Oil Posts Weekly Advance on Trade Talks, OPEC Commitment
(Bloomberg) -- Oil in New York posted a second straight weekly advance as investors focus on talks between the U.S. and China on trade and as OPEC shows commitment to curbing production.
Futures added 0.5 percent in New York on Friday to the highest in more than three months. Trade talks in Washington between a Chinese delegation led by Vice Premier Liu He and U.S. officials on Friday were extended after showing signs of progress. Speaking through an interpreter, Liu said a deal with the U.S. is very likely to happen.
In regards to a potential U.S.-China trade agreement, “there is certainly the expectation that it might occur in the not-too-distant future,” said Bart Melek, head of global commodity strategy at TD Securities in Toronto. “Saudi Arabia has expressed that they are willing to cut supply to make sure the market is balanced.”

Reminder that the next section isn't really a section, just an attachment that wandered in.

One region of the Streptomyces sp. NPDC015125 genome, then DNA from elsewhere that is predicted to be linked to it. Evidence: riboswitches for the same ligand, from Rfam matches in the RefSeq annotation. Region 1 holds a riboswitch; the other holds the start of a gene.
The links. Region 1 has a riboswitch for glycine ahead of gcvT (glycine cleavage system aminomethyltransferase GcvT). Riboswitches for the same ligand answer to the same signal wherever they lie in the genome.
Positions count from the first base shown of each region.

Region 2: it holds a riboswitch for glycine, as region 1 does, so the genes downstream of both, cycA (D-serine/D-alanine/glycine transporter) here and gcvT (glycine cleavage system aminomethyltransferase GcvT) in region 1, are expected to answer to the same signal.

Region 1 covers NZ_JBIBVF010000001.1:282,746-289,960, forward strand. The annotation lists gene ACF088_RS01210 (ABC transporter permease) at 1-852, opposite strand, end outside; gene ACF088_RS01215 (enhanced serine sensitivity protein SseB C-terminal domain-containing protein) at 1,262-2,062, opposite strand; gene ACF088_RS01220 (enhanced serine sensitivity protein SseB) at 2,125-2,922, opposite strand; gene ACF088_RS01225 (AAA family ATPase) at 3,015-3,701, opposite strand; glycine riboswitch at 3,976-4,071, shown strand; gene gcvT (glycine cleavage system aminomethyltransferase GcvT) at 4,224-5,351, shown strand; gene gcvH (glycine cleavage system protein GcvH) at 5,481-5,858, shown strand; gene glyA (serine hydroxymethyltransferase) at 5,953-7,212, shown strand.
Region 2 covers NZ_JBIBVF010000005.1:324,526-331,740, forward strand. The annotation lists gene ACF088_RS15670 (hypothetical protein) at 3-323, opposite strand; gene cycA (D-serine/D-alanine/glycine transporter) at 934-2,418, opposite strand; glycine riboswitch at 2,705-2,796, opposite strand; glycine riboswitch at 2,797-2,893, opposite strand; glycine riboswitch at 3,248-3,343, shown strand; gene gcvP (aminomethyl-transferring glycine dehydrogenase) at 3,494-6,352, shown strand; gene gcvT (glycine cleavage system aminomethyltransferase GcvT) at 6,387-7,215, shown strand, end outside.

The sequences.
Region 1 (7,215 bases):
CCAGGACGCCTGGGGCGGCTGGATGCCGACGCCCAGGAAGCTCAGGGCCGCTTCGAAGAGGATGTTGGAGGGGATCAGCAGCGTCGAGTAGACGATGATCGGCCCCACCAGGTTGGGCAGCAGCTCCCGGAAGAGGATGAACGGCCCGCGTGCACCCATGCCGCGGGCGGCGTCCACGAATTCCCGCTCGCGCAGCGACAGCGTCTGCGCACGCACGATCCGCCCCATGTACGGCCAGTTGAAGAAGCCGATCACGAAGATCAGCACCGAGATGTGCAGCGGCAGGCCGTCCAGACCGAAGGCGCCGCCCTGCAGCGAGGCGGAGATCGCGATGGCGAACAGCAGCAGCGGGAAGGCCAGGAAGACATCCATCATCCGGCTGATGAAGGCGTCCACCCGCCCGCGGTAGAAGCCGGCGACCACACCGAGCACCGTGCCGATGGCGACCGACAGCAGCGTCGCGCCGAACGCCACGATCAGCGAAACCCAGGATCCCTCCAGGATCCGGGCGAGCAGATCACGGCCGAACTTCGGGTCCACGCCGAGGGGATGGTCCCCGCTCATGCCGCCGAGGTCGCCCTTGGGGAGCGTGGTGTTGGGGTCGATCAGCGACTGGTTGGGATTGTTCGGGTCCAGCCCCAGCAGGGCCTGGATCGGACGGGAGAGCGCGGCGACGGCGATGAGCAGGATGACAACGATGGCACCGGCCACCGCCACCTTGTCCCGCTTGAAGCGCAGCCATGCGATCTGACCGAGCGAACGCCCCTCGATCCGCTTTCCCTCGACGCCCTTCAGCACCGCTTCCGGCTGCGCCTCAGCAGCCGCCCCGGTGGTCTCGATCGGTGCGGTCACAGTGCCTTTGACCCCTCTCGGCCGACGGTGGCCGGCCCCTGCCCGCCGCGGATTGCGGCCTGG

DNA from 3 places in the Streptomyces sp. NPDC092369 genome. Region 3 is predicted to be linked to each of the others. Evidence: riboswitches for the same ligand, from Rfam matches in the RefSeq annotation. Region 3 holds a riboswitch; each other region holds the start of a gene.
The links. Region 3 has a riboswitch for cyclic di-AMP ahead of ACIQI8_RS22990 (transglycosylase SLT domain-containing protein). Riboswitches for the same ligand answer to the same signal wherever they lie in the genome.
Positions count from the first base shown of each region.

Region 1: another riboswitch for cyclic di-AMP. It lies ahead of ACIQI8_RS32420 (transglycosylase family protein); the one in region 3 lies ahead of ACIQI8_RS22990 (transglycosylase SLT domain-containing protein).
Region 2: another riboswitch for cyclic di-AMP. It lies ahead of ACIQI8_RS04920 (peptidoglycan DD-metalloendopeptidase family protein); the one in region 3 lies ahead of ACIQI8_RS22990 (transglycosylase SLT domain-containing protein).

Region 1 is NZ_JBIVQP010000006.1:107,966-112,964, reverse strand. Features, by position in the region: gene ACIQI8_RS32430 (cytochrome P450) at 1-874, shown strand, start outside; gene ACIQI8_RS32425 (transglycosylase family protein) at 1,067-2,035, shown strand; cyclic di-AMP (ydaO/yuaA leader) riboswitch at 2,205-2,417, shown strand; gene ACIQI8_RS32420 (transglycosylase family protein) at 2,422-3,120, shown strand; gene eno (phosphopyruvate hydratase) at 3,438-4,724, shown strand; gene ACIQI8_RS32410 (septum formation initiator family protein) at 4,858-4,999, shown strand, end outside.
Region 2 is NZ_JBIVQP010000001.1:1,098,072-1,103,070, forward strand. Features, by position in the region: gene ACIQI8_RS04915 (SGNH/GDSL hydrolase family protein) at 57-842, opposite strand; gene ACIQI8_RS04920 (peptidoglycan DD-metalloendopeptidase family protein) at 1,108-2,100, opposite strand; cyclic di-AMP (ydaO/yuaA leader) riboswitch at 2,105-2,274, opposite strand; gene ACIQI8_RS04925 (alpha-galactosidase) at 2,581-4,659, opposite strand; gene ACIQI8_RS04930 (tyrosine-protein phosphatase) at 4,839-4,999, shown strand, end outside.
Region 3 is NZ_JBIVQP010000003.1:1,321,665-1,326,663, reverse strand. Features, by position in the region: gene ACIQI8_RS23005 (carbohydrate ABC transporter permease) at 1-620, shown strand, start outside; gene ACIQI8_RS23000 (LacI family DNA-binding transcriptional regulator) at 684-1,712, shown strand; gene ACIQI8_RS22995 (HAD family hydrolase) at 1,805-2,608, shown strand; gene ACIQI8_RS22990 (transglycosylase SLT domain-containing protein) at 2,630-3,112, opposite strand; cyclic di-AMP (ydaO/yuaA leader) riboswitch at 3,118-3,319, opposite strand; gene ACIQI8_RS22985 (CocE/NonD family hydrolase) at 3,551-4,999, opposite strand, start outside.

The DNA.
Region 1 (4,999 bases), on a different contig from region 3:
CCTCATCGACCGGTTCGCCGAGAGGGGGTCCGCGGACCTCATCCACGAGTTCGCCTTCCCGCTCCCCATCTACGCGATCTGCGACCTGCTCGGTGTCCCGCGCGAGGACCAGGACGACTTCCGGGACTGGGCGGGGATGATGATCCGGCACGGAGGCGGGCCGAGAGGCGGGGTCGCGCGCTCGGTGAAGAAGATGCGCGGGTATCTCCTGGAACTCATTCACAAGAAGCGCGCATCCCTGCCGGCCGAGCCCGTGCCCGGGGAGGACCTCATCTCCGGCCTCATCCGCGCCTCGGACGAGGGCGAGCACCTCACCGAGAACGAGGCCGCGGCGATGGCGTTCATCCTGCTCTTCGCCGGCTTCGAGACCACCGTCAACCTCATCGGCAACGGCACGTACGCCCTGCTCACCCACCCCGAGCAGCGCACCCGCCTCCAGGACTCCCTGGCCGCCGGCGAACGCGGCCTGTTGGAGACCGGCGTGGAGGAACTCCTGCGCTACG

Oil has climbed this year as OPEC and its allies implement production cuts to help balance global markets. Saudi Arabia has cut deeper than it agreed to and has said it expects oil markets to balance by April.
West Texas Intermediate for April delivery added 30 cents to settle at $57.26 a barrel on the New York Mercantile Exchange. Futures climbed 3 percent this week. The U.S. benchmark also closed above its 100-day moving average after breaching the key level this week.
Brent for April settlement rose 5 cents to end the session at $67.12 a barrel on the London-based ICE Futures Europe exchange. The global benchmark crude was at a $9.86 premium
The U.S. and China reached an agreement on currency policy, Treasury Secretary Steven Mnuchin said. This week’s round of talks were supposed to end Friday, but Liu extended his stay by two days.
“It looks like some of the risks an concerns around global growth seem to be abating a bit with some of the rhetoric coming out of the Trump administration and China regarding some conclusion or positive movement in the trade negotiations,” said Nick Holmes, an analyst at Tortoise in Leawood, Kansas, which manages $16 billion in energy-related assets.
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